[bc_video account_id=”1214147015″ player_id=”HypJxq3ml” video_id=”4592443060001″ min_width=”480px”]
They can look frightening. They fly only at night. Some even dine on blood. But to Duke Energy’s own “Batman,” Tim Hayes, they are beautiful, beneficial and need to be protected.
They are bats, which Hayes, a biologist and environmental director for Duke Energy Renewables, is working to protect from being accidentally killed when they come in contact with wind turbines.
When the American Wind Energy Association formed a committee to develop ways to prevent bat deaths and injuries from turbines, Hayes immediately accepted.
Hayes’ group this fall recommended slowing down rotor speeds on wind turbines during low-wind conditions in late summer and early fall, which coincides with bats’ fall migration and breeding season, to reduce the risk to bats.
Duke Energy Renewables has fully implemented the new procedures at 11 wind power facilities and work is underway at their remaining five sites to adopt the new practices. Going forward, when the company is constructing a new wind farm, these new operating parameters are programmed into the turbines.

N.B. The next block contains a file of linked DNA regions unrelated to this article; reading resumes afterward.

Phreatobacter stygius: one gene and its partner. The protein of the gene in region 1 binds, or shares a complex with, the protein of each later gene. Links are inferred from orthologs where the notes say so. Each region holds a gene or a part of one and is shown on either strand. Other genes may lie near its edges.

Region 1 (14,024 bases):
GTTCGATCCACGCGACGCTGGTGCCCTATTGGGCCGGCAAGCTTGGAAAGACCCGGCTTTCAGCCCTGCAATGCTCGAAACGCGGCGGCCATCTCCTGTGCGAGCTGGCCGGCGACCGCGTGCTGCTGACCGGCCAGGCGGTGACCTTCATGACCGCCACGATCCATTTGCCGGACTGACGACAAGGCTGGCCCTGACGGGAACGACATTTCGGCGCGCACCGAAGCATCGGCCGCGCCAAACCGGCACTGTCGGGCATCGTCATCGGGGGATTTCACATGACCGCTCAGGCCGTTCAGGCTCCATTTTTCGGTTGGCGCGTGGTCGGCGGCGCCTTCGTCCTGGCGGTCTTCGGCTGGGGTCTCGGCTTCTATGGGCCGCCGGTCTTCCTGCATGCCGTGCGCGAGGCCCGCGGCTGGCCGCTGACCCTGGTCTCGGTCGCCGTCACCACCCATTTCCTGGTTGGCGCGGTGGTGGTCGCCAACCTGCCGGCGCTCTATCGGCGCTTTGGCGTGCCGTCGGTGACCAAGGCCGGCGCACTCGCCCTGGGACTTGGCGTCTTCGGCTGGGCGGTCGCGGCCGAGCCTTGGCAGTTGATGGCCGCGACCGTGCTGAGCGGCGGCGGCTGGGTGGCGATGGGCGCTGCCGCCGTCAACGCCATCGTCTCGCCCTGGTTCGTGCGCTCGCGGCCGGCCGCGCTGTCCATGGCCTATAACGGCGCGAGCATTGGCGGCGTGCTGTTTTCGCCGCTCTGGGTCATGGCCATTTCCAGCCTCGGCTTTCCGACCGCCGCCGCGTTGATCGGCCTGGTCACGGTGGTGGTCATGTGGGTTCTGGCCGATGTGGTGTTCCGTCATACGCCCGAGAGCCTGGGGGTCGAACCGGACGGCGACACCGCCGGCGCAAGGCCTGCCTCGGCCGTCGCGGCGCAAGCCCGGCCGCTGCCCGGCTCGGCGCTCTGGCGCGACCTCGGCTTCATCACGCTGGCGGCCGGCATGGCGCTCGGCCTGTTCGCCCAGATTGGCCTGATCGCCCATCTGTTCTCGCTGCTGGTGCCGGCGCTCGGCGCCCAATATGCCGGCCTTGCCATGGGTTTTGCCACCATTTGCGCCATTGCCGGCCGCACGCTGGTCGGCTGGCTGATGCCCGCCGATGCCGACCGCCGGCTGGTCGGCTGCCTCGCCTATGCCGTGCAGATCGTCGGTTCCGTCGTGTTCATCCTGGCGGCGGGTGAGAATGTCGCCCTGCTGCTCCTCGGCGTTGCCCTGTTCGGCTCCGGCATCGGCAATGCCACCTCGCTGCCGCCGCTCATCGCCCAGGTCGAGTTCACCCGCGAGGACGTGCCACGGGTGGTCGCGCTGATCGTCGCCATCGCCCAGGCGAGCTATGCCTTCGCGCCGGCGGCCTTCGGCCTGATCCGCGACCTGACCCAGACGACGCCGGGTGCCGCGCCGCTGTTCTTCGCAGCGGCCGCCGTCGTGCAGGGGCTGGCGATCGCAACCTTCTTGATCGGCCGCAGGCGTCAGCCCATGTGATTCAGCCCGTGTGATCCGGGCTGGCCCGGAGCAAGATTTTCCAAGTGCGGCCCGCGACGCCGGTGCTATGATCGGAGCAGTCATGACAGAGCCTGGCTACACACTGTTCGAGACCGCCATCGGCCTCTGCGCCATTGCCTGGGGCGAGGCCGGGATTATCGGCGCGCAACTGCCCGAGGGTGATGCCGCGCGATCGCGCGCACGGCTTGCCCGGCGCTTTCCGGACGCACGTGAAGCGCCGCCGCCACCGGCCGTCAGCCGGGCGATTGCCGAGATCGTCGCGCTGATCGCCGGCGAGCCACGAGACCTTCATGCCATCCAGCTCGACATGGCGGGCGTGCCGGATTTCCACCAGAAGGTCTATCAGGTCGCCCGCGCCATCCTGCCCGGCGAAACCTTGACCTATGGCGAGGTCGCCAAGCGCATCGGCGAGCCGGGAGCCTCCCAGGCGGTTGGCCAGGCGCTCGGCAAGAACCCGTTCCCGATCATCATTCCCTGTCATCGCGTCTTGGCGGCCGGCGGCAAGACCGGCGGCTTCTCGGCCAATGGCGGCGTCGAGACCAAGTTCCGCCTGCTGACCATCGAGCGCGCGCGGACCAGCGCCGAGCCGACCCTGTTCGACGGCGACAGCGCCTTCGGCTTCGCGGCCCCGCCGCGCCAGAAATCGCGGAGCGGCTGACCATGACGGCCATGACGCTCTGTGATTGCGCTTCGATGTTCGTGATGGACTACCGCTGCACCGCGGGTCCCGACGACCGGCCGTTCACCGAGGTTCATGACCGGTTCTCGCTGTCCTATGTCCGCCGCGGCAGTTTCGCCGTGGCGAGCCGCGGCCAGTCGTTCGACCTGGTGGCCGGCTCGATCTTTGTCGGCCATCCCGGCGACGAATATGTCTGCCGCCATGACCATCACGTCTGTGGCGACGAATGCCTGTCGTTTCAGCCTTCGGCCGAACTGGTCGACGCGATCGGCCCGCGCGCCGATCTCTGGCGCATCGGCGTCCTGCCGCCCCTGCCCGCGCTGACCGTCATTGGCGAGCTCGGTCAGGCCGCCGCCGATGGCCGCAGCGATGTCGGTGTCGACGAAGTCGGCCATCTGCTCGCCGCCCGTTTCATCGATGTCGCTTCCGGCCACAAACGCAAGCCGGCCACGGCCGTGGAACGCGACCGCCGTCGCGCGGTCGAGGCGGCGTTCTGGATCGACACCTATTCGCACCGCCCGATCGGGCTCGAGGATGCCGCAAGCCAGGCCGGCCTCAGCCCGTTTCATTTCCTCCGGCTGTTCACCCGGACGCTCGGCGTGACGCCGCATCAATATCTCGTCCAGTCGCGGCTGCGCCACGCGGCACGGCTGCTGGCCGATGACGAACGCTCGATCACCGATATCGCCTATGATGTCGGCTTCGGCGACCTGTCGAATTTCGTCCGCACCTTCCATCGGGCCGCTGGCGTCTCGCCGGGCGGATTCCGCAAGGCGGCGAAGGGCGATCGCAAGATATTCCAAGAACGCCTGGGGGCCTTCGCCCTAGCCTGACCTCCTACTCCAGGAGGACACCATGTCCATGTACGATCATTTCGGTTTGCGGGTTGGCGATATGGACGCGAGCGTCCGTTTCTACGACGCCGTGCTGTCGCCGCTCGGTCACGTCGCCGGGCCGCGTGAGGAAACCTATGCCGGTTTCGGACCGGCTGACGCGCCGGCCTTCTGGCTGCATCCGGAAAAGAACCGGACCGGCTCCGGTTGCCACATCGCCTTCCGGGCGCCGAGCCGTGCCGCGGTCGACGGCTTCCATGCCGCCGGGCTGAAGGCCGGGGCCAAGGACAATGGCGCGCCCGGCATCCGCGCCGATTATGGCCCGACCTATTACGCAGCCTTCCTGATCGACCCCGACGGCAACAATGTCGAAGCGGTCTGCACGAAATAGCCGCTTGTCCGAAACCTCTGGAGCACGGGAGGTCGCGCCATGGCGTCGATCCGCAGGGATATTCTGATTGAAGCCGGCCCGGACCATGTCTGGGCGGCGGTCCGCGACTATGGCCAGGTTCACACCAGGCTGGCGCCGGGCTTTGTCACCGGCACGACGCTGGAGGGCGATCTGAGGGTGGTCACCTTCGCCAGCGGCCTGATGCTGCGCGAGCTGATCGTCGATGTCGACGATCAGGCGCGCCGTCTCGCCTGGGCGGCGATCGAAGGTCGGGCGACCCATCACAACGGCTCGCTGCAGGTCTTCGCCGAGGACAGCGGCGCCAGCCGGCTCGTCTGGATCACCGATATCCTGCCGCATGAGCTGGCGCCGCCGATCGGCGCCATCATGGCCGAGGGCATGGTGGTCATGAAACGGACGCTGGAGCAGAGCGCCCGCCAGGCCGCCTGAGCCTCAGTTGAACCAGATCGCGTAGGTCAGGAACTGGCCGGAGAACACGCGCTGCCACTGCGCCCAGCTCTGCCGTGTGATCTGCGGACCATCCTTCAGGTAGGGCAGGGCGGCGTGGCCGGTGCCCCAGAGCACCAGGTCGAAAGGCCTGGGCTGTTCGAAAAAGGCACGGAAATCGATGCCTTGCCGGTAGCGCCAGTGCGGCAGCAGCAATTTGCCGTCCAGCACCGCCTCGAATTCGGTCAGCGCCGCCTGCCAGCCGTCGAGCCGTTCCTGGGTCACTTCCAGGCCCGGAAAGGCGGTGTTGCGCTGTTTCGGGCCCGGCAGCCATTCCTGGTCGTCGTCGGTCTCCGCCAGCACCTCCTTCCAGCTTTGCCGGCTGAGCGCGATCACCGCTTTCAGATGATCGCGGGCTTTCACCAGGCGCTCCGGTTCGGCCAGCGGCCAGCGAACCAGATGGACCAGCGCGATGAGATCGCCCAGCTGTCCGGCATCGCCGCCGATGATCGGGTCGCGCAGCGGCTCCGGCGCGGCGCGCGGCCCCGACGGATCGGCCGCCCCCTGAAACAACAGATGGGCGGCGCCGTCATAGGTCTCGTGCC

“We’re on the leading edge of addressing this,” Hayes said. “Whatever the environmental issue, Duke prides itself in meeting it head-on.
“Wind energy is clean, with no emissions, and it doesn’t use any water,” Hayes said. “However, there is no free lunch, and every form of generation has an impact on the environment. We must figure out how to improve the impact we do have.”
No one knows exactly why bats are attracted to turbines. Though not entirely blind, as some believe, they do have poor vision, leading some scientists to theorize the animals mistake the wind turbines for large trees.
AWEA believes the new protocols, based on more than 10 years of research by the Bats and Wind Energy Cooperative and others, will reduce the wind industry’s impact to bats by as much as 30 percent.
Ironically, most people don’t have a positive image of bats. They’re creepy, right? They’re only good for scaring kids on Halloween and turning into vampires.
But bats get an undeserved bad rap, in Hayes’ opinion.
“I can’t think of another wildlife species that does more good things for people than bats,” Hayes said. “One benefit is they consume enormous amounts of insects, but they’ve got a bad image and most people think they’re creepy. There’s not another critter I can think of that provides more value to people.”